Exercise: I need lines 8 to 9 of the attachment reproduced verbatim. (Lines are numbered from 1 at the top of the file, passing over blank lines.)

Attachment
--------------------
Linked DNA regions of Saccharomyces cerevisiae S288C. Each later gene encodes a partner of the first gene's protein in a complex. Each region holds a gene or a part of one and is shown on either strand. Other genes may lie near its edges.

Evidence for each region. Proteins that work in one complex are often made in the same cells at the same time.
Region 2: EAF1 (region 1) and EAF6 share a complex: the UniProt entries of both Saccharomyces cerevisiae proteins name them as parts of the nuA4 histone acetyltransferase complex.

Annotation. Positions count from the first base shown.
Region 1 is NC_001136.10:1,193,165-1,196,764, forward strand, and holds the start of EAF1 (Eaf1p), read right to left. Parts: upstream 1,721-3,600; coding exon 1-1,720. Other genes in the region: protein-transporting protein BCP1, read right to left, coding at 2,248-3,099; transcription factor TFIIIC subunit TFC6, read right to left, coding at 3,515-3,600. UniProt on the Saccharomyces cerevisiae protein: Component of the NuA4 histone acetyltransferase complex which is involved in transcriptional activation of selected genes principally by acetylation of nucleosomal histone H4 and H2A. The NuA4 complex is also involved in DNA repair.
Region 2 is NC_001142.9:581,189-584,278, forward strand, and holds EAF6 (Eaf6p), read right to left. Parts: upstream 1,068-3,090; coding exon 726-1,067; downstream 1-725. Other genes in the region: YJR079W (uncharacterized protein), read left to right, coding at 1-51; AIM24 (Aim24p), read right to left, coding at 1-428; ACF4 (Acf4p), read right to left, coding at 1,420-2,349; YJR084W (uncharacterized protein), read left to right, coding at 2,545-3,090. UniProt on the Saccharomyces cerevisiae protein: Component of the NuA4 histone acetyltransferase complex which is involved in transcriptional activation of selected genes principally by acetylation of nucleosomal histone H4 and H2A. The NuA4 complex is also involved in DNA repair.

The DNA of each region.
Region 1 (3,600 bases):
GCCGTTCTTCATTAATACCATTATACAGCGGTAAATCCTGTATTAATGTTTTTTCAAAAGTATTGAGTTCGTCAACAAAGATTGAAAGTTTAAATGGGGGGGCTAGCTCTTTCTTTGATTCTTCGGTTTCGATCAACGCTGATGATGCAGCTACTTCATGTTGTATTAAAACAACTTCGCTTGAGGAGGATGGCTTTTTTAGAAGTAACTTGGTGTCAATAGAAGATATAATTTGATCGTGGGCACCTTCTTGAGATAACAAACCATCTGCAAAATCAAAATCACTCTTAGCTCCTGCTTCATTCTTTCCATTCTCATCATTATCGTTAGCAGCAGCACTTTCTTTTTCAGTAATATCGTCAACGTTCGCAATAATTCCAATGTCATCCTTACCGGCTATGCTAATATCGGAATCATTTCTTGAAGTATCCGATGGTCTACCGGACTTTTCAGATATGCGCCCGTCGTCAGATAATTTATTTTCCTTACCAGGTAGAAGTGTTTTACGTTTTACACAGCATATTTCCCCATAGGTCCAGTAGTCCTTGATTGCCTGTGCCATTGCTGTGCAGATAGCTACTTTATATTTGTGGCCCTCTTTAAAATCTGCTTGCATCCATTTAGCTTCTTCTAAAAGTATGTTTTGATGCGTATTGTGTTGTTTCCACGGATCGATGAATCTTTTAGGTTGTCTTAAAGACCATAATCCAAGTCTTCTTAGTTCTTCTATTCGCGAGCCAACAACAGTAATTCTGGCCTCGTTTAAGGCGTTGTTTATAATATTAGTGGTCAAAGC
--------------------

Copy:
Region 1 (3,600 bases):
GCCGTTCTTCATTAATACCATTATACAGCGGTAAATCCTGTATTAATGTTTTTTCAAAAGTATTGAGTTCGTCAACAAAGATTGAAAGTTTAAATGGGGGGGCTAGCTCTTTCTTTGATTCTTCGGTTTCGATCAACGCTGATGATGCAGCTACTTCATGTTGTATTAAAACAACTTCGCTTGAGGAGGATGGCTTTTTTAGAAGTAACTTGGTGTCAATAGAAGATATAATTTGATCGTGGGCACCTTCTTGAGATAACAAACCATCTGCAAAATCAAAATCACTCTTAGCTCCTGCTTCATTCTTTCCATTCTCATCATTATCGTTAGCAGCAGCACTTTCTTTTTCAGTAATATCGTCAACGTTCGCAATAATTCCAATGTCATCCTTACCGGCTATGCTAATATCGGAATCATTTCTTGAAGTATCCGATGGTCTACCGGACTTTTCAGATATGCGCCCGTCGTCAGATAATTTATTTTCCTTACCAGGTAGAAGTGTTTTACGTTTTACACAGCATATTTCCCCATAGGTCCAGTAGTCCTTGATTGCCTGTGCCATTGCTGTGCAGATAGCTACTTTATATTTGTGGCCCTCTTTAAAATCTGCTTGCATCCATTTAGCTTCTTCTAAAAGTATGTTTTGATGCGTATTGTGTTGTTTCCACGGATCGATGAATCTTTTAGGTTGTCTTAAAGACCATAATCCAAGTCTTCTTAGTTCTTCTATTCGCGAGCCAACAACAGTAATTCTGGCCTCGTTTAAGGCGTTGTTTATAATATTAGTGGTCAAAGC